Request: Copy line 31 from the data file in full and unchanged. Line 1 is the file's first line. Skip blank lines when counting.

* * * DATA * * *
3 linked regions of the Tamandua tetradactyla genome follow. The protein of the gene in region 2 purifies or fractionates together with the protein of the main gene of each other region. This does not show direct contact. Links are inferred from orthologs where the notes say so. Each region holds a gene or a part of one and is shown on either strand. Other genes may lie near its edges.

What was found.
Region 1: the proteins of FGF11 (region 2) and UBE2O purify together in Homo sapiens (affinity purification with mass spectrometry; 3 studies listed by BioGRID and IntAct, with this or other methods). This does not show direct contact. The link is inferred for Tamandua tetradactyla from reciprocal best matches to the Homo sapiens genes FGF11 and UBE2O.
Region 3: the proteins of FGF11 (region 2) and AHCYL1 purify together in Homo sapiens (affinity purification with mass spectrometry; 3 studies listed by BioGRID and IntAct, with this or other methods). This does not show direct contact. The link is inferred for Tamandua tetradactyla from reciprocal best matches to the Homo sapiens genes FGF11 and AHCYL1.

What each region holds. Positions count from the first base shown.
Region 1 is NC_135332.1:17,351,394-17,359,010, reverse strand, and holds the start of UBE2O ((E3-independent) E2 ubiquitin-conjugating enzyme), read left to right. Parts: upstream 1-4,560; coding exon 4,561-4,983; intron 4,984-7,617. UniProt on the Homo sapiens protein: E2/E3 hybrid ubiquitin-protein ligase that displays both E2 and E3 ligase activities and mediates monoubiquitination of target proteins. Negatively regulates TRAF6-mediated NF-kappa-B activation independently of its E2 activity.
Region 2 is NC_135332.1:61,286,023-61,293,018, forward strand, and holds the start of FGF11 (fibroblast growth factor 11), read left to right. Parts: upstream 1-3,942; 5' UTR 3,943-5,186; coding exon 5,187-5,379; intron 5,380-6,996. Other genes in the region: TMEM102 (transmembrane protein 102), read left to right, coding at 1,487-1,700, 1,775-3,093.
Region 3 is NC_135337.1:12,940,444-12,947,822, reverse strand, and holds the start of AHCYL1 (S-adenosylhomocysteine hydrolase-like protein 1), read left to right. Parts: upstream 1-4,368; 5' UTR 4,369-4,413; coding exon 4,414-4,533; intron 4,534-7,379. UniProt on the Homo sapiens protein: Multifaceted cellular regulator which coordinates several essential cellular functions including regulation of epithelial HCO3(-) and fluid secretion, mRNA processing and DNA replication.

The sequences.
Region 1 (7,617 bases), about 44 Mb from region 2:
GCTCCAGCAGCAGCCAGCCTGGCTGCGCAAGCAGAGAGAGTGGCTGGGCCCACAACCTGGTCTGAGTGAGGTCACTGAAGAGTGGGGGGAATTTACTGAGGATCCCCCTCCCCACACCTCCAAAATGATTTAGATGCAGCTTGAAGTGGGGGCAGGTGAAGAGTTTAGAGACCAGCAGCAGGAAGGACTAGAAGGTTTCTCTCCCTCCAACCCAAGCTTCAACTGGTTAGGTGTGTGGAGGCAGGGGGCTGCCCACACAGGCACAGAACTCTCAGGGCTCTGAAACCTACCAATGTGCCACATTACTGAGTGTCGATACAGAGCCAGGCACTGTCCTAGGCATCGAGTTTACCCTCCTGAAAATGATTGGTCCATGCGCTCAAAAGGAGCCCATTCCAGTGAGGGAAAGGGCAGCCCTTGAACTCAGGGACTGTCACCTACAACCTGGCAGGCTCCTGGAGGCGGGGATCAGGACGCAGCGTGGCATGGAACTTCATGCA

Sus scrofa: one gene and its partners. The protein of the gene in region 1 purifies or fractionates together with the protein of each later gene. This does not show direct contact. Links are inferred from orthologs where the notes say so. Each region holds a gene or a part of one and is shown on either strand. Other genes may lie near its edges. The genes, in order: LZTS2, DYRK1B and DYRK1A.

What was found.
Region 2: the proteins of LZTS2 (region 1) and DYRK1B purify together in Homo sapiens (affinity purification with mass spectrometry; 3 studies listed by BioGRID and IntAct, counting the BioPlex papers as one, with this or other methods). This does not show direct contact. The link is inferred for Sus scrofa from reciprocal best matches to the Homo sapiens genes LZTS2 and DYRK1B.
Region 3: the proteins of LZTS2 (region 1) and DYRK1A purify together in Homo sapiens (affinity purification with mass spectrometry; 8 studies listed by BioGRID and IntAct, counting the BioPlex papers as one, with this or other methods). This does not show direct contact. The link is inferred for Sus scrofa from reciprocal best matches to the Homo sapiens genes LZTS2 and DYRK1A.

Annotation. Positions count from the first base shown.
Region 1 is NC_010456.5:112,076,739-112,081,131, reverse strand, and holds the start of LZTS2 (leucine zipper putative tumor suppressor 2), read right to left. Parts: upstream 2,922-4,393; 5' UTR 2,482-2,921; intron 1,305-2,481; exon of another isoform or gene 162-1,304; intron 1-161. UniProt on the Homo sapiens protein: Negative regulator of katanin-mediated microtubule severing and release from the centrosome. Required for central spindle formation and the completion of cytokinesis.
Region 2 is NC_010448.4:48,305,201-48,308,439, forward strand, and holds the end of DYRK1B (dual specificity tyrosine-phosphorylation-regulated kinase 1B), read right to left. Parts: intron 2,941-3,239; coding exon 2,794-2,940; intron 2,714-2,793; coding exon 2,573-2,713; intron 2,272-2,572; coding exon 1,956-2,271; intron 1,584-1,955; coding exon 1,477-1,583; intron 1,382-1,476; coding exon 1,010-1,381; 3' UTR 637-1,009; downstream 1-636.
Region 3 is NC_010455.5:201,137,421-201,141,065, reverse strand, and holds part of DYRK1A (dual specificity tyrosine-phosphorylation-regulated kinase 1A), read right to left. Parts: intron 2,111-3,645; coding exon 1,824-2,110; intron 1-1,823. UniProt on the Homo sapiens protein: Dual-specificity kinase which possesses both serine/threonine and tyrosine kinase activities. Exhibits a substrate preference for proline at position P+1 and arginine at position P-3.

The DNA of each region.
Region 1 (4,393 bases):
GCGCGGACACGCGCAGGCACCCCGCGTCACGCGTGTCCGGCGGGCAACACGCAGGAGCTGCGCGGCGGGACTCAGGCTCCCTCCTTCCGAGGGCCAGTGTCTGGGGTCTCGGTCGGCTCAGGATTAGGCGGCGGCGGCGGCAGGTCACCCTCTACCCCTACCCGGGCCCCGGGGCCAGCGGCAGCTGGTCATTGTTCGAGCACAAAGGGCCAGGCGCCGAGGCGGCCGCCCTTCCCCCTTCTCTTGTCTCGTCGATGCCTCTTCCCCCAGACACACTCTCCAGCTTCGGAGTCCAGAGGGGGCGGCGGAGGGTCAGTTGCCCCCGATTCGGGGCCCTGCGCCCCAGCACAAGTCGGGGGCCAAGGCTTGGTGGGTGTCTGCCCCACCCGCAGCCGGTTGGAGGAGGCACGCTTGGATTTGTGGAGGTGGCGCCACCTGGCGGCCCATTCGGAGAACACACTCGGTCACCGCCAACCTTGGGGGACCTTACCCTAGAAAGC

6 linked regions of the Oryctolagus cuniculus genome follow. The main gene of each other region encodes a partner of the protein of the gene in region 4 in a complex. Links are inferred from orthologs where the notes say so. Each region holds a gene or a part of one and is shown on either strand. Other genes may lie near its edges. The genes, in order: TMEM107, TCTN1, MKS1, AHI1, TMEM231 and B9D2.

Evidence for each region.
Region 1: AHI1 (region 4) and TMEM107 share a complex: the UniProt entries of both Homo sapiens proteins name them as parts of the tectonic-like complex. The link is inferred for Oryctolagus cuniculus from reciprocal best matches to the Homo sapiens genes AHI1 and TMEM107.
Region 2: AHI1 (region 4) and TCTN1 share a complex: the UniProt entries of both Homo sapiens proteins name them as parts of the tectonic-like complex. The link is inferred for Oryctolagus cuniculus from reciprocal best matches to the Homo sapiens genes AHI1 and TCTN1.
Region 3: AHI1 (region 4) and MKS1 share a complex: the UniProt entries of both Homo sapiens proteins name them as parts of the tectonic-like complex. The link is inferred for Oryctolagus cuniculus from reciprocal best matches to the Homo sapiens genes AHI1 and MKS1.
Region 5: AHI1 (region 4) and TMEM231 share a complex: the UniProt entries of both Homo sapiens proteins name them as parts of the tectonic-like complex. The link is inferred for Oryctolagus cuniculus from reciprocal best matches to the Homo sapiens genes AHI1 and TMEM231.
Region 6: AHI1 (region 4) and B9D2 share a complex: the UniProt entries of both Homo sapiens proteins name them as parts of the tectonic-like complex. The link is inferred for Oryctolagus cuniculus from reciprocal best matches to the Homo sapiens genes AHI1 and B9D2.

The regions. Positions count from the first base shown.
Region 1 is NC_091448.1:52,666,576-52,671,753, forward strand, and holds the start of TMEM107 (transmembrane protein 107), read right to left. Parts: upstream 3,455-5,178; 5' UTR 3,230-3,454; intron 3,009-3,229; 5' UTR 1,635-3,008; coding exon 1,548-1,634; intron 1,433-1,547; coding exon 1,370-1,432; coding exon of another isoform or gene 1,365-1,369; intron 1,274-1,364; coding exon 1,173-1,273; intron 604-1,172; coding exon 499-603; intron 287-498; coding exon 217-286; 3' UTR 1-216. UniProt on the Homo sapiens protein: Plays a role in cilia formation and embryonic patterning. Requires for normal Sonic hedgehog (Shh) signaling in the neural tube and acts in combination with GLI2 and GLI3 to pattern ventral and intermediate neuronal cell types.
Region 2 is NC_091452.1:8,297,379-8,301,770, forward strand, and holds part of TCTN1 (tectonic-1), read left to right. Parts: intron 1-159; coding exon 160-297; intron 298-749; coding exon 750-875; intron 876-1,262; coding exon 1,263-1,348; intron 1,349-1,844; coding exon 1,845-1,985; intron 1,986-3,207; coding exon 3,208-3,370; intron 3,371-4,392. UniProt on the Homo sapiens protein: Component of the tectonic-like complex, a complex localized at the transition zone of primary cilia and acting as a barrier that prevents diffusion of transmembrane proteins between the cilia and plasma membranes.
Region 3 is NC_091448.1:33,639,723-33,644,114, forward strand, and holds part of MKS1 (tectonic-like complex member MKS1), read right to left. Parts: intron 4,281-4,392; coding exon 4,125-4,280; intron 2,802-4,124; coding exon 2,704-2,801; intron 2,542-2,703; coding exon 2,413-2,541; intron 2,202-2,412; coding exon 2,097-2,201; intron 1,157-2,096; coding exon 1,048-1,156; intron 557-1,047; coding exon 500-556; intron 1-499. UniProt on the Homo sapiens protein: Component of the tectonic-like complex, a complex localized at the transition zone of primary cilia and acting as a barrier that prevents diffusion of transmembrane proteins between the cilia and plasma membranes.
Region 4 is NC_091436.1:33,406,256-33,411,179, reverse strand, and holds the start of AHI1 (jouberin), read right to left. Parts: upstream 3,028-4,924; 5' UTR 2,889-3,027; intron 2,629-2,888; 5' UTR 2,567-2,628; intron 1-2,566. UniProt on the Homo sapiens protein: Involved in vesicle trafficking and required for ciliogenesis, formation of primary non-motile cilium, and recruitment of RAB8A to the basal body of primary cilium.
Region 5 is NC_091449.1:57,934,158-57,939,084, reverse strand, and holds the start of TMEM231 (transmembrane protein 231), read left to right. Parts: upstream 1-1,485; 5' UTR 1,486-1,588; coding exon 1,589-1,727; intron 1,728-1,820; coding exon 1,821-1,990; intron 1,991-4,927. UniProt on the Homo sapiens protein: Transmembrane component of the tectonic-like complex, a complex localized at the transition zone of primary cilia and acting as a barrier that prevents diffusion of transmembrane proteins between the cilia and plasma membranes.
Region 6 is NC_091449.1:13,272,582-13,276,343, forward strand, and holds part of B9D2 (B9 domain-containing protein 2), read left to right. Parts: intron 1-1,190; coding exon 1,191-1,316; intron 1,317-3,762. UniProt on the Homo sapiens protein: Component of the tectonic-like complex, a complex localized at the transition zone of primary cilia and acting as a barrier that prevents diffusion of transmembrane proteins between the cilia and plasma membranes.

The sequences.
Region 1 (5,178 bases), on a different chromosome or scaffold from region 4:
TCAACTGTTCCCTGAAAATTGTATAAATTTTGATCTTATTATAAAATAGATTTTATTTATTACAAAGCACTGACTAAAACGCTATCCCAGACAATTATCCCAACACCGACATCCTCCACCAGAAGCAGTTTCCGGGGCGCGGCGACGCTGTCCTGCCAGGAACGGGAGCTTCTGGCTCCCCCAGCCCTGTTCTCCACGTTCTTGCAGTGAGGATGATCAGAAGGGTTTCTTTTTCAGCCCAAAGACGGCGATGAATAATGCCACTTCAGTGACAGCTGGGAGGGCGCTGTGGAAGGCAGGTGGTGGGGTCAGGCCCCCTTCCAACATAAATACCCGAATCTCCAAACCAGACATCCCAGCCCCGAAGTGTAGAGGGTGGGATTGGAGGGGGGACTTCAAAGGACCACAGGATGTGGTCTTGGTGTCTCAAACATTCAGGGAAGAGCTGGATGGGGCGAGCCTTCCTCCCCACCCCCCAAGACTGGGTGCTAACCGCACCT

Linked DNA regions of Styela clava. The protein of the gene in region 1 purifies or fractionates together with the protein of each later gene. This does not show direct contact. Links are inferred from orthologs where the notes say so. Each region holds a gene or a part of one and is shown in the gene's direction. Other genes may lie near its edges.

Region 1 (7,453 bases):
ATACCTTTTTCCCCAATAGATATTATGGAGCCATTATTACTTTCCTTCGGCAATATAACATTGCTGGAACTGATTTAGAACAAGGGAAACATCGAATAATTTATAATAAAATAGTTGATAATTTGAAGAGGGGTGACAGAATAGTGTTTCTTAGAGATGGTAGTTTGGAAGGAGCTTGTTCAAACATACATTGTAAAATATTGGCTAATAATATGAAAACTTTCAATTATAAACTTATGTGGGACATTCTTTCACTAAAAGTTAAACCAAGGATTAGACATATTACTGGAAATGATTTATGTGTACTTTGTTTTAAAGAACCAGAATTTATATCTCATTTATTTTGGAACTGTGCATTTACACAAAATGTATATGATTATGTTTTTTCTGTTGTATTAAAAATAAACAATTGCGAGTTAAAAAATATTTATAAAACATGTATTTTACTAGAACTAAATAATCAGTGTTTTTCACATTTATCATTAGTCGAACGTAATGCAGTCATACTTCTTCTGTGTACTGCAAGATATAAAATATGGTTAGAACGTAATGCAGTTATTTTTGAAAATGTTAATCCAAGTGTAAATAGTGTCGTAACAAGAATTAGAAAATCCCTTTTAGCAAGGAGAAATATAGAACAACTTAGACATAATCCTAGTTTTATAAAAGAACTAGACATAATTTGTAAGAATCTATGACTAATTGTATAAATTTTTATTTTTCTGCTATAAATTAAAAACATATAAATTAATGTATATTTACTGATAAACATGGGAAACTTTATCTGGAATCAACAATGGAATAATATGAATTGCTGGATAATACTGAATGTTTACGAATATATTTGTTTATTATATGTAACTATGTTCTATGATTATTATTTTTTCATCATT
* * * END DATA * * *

Region 1 is NC_091448.1:52,666,576-52,671,753, forward strand, and holds the start of TMEM107 (transmembrane protein 107), read right to left. Parts: upstream 3,455-5,178; 5' UTR 3,230-3,454; intron 3,009-3,229; 5' UTR 1,635-3,008; coding exon 1,548-1,634; intron 1,433-1,547; coding exon 1,370-1,432; coding exon of another isoform or gene 1,365-1,369; intron 1,274-1,364; coding exon 1,173-1,273; intron 604-1,172; coding exon 499-603; intron 287-498; coding exon 217-286; 3' UTR 1-216. UniProt on the Homo sapiens protein: Plays a role in cilia formation and embryonic patterning. Requires for normal Sonic hedgehog (Shh) signaling in the neural tube and acts in combination with GLI2 and GLI3 to pattern ventral and intermediate neuronal cell types.